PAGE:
ALBUQUERQUE, N.M. (AP) — The state of New Mexico is reviving its effort to calculate the gaps between New Mexico’s finite water supplies and the needs of a growing population so that it can help prioritize state projects and policies to deal with the gaps.
But the Albuquerque Journal reports (http://bit.ly/195GjPb ) that critics believe that the state’s top-down approach in its water planning is bypassing the voices of local water users.
The state launched a similar planning process more than a decade ago, but efforts to complete the project faltered.
Officials acknowledge that, despite a state law requiring an [auth] inventory of water supply and demand, previous efforts came up short. “We concluded we were not doing meaningful planning,” said Mark Sanchez, head of the New Mexico Interstate Stream Commission’s water planning subcommittee.
The new effort is being launched with $800,000 in state funding and a projection by state officials that, if they get another $700,000 next year, they can complete 16 regional water plans and a state plan summing up the findings within two years.
The planning process, still in its early stages, has revived a longstanding conflict between community leaders and state government. At issue is who will control the numbers. In past regional water planning, local communities developed their own supply and demand projections. This time around, the state says it will calculate the numbers for each of the state’s 16 regions.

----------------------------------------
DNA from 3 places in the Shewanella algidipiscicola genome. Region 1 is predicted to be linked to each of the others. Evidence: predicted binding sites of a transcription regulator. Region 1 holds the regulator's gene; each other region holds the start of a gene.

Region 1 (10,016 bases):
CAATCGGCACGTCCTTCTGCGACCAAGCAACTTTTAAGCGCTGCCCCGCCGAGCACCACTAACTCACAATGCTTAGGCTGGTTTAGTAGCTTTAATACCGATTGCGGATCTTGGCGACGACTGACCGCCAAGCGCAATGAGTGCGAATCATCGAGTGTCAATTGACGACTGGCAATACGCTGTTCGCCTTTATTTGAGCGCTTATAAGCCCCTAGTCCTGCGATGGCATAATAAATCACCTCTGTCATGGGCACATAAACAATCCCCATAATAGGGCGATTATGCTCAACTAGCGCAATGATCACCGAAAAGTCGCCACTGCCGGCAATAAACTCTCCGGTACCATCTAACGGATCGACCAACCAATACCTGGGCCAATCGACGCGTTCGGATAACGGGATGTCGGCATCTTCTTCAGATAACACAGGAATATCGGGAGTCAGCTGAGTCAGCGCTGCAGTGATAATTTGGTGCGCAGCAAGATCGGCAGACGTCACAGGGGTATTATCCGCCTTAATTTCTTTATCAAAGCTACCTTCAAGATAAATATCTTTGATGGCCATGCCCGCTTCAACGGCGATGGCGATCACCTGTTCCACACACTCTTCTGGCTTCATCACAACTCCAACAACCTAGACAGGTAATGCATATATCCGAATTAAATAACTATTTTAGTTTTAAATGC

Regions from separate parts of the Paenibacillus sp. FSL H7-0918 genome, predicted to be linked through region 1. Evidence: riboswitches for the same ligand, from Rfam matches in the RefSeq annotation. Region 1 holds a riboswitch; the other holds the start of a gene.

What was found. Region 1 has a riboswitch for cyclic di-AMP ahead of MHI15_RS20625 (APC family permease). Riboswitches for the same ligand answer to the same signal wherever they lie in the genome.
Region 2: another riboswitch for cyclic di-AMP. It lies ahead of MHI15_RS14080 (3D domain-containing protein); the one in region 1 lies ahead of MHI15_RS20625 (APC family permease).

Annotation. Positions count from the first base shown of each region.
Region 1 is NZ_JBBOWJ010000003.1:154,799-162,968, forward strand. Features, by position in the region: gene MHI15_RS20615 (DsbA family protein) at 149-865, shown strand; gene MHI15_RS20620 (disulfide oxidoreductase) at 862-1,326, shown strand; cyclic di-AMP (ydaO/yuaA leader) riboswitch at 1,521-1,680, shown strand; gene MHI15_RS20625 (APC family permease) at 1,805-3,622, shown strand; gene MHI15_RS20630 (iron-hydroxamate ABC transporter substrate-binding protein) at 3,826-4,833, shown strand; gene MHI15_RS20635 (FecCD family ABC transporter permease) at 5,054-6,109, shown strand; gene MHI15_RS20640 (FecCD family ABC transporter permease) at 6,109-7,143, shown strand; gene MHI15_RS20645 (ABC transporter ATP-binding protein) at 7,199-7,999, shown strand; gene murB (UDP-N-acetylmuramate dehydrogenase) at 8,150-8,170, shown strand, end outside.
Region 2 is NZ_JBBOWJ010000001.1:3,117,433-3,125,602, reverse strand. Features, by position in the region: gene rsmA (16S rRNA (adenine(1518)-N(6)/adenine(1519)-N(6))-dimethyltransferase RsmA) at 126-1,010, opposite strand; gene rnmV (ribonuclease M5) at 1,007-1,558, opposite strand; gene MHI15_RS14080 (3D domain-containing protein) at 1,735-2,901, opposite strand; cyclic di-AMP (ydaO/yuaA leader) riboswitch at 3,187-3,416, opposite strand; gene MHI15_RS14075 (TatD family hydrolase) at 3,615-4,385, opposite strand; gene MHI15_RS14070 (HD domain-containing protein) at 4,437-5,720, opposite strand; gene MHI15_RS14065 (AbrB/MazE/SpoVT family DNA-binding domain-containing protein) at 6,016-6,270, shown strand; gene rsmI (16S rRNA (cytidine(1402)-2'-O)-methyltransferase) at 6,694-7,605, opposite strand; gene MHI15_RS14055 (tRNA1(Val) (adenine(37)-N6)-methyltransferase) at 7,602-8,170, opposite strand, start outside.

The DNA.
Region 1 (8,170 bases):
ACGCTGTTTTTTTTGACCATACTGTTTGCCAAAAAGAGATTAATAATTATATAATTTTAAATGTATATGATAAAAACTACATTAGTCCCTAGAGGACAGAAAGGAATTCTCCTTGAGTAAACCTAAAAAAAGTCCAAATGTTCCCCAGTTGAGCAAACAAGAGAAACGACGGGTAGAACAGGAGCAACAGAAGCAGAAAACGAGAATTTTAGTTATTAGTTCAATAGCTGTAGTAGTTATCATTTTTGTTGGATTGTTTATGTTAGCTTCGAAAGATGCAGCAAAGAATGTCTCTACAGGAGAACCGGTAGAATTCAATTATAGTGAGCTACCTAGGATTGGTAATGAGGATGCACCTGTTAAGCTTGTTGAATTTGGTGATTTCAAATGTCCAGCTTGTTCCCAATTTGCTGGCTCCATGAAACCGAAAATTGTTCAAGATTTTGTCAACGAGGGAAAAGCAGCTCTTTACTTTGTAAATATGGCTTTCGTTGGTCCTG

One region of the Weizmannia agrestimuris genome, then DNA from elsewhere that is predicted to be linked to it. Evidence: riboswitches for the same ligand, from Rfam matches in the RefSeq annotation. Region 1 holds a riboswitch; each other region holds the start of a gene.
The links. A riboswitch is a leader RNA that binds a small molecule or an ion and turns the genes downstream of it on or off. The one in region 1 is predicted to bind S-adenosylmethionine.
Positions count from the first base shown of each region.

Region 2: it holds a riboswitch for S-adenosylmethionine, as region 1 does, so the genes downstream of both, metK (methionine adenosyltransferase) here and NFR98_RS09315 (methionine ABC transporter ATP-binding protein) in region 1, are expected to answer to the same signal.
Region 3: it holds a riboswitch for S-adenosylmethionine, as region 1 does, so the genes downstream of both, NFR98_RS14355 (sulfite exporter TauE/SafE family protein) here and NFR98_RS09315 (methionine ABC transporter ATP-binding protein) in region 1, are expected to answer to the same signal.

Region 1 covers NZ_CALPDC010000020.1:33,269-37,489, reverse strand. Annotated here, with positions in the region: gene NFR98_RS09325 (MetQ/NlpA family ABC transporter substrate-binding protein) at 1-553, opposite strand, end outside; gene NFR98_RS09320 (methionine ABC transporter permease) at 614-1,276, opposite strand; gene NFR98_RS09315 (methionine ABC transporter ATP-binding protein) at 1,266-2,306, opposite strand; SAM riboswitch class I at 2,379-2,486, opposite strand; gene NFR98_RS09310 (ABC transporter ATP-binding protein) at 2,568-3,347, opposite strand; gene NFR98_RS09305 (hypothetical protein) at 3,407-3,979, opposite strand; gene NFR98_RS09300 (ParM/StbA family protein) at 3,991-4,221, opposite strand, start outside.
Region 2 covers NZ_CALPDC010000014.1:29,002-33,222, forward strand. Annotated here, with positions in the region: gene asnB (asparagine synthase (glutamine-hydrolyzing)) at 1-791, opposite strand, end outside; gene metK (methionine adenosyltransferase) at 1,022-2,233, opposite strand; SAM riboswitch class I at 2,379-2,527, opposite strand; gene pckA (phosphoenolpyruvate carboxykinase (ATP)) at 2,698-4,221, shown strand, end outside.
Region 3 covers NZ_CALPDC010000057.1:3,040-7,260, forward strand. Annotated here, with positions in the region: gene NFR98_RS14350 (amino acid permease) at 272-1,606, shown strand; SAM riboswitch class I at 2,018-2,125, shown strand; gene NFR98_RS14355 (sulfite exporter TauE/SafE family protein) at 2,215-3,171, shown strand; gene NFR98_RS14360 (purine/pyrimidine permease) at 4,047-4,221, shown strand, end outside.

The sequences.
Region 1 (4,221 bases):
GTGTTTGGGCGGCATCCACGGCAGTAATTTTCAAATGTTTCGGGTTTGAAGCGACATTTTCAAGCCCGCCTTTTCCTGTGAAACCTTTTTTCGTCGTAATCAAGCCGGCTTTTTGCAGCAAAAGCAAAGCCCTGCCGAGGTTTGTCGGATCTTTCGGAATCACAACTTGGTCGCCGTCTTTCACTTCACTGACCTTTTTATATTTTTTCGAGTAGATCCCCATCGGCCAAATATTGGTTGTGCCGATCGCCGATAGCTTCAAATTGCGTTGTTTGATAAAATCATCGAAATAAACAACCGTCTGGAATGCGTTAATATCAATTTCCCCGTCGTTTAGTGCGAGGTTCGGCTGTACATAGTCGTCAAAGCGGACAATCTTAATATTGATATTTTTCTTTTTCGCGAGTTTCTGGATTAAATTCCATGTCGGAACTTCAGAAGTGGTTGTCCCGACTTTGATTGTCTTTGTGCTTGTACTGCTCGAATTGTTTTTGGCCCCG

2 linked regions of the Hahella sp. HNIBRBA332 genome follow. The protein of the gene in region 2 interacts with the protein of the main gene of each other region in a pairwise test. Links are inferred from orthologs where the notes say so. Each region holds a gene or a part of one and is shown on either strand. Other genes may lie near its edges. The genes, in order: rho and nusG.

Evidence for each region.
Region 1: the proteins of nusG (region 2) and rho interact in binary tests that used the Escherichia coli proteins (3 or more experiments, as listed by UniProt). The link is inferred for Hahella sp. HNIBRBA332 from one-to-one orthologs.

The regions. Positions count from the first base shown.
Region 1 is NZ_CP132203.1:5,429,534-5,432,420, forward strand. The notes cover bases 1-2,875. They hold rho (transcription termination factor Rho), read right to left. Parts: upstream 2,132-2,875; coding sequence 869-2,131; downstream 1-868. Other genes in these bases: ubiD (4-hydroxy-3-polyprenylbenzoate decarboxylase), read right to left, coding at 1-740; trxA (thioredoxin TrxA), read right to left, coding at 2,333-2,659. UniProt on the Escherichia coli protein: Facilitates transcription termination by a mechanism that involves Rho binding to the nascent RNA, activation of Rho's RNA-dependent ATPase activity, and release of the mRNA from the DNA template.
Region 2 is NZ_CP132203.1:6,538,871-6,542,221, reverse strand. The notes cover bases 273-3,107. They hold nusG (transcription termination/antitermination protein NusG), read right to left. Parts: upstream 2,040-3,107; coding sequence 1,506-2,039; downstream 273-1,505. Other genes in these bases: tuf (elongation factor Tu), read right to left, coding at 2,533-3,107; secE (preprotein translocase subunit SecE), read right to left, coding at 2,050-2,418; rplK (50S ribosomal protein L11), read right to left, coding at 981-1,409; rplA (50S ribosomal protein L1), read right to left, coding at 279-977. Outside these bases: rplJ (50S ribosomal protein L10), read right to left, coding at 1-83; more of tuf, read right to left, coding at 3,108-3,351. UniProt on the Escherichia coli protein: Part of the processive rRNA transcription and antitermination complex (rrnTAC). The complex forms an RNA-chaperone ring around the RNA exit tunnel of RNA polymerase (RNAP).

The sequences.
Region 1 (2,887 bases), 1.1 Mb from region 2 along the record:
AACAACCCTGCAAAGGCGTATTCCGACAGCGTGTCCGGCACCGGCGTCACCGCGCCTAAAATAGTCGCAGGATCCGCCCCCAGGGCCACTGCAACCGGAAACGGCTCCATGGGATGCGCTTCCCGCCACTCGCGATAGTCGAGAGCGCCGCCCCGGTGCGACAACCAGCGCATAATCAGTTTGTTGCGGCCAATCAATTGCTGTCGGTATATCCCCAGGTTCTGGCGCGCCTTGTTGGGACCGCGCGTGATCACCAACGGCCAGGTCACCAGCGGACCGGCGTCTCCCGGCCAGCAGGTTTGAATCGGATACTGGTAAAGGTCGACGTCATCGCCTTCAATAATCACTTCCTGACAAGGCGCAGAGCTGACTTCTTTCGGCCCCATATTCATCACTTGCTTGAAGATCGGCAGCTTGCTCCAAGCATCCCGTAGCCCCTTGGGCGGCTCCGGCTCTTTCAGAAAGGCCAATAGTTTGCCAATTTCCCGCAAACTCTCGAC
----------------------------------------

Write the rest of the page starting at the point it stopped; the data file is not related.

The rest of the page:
State officials say their approach is needed to create a common foundation for understanding the state’s water problems, said Estevan Lopez, head of the New Mexico Interstate Stream Commission. The last effort to write a state water plan was hampered by the fact that each region used its own approach to calculating water supply and demand, making apples-to-apples comparisons impossible, Lopez said.
“All of the regions kind of did things their own way,” Lopez said.
State officials this time around plan to do all the water supply and demand calculations themselves, handing that data over to local committees in each of the 16 regions.
That undercuts the value of planning at the regional level, said Steve Hernandez, a Las Cruces water attorney and pecan grower who worked on the Lower Rio Grande Regional Water Plan in the 1990s.
“The state has now taken over the role of dictating supply and demand numbers for each region,” Hernandez said.